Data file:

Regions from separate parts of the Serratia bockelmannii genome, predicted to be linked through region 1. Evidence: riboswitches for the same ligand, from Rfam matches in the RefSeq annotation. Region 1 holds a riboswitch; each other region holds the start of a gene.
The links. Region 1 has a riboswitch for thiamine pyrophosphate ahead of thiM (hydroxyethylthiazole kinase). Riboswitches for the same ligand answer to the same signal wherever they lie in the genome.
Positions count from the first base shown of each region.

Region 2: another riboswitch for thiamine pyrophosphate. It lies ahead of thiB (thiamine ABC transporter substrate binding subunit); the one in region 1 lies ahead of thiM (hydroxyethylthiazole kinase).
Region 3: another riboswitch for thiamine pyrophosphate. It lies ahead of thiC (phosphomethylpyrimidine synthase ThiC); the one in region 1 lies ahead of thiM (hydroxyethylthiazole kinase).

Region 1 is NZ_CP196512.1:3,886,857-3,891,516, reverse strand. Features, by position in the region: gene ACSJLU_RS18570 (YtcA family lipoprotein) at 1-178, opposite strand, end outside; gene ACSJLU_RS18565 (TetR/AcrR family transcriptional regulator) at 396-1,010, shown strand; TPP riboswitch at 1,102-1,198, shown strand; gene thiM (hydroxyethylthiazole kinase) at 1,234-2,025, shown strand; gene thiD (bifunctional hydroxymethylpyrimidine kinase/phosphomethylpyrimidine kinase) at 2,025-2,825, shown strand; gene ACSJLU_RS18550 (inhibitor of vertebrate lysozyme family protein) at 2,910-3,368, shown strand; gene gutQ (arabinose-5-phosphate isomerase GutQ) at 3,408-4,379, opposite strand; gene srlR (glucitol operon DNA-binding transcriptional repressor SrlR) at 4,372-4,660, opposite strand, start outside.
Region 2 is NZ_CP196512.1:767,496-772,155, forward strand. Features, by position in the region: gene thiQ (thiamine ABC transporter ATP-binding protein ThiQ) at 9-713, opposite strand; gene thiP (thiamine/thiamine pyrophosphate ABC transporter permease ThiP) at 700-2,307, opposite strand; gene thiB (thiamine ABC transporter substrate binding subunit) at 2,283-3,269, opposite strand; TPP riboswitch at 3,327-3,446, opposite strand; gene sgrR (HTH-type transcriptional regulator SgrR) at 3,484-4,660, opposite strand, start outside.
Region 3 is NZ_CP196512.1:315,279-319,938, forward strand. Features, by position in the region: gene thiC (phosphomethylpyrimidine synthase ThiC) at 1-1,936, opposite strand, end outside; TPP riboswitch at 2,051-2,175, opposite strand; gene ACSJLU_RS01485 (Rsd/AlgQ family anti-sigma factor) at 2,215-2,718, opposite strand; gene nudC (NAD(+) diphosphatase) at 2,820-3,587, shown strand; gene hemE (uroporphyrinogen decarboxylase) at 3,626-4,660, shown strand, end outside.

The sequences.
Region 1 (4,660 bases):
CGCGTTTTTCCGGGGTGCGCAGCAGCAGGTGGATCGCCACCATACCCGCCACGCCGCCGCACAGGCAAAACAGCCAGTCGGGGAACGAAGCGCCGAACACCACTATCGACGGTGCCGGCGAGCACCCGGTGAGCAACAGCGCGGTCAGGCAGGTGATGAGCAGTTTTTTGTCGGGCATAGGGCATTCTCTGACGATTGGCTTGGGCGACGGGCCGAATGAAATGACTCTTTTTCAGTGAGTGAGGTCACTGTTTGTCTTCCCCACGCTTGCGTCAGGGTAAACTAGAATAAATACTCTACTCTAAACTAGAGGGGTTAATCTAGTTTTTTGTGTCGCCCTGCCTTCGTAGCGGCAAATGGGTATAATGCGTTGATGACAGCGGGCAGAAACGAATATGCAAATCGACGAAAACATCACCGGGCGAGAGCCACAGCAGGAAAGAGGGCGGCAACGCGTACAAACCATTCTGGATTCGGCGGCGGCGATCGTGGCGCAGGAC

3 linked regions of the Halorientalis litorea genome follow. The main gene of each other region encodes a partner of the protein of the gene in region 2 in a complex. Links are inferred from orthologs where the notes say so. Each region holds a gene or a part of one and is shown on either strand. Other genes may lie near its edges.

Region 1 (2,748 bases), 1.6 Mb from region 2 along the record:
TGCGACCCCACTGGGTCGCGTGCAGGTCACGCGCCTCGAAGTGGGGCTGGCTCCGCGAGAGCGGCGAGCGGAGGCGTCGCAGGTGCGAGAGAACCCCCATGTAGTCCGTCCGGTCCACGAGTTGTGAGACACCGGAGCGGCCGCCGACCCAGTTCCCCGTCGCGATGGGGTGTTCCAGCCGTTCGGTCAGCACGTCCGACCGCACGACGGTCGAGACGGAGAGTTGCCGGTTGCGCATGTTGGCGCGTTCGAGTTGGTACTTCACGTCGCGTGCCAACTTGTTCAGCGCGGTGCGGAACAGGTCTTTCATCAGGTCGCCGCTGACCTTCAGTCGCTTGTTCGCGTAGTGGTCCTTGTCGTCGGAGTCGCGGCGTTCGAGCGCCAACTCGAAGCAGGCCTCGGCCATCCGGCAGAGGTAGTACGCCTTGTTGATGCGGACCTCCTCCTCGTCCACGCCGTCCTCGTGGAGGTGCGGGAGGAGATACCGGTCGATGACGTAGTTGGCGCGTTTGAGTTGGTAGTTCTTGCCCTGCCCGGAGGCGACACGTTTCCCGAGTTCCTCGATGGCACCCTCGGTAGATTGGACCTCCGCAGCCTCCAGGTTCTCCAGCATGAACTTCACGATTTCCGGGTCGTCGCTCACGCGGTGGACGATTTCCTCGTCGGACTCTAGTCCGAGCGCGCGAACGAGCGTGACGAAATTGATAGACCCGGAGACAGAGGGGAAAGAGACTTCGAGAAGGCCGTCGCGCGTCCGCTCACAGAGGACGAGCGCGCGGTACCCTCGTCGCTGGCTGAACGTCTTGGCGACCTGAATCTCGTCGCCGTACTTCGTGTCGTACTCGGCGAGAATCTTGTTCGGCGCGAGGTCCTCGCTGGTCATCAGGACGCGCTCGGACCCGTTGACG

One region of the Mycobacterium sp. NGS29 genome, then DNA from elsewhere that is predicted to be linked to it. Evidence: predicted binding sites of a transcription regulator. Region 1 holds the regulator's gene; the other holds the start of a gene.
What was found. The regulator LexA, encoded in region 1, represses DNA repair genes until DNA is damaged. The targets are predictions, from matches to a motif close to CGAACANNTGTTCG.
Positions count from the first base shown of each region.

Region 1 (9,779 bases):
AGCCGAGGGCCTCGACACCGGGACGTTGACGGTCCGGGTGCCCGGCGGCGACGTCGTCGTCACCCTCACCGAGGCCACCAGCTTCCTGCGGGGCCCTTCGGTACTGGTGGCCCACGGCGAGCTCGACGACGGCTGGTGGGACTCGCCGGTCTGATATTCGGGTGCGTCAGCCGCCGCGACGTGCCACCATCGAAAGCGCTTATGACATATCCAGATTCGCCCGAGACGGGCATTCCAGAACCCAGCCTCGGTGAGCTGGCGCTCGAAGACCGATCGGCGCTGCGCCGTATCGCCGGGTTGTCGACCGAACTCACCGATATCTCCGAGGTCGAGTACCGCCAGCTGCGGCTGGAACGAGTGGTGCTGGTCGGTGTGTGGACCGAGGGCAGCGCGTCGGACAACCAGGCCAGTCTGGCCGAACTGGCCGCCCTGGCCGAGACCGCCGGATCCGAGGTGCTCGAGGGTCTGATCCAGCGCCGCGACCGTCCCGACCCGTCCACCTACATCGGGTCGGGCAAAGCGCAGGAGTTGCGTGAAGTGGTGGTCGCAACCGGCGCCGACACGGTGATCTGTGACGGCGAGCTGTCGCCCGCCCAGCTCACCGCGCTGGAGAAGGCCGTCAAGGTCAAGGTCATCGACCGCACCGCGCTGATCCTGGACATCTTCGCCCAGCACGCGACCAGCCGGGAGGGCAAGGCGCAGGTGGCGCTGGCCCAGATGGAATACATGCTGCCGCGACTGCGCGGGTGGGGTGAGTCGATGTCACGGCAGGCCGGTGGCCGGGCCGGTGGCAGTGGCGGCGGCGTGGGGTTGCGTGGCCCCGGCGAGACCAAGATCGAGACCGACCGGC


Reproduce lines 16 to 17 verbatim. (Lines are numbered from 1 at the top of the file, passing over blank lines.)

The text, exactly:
What was found. The regulator LexA, encoded in region 1, represses DNA repair genes until DNA is damaged. The targets are predictions, from matches to a motif close to CGAACANNTGTTCG.
Positions count from the first base shown of each region.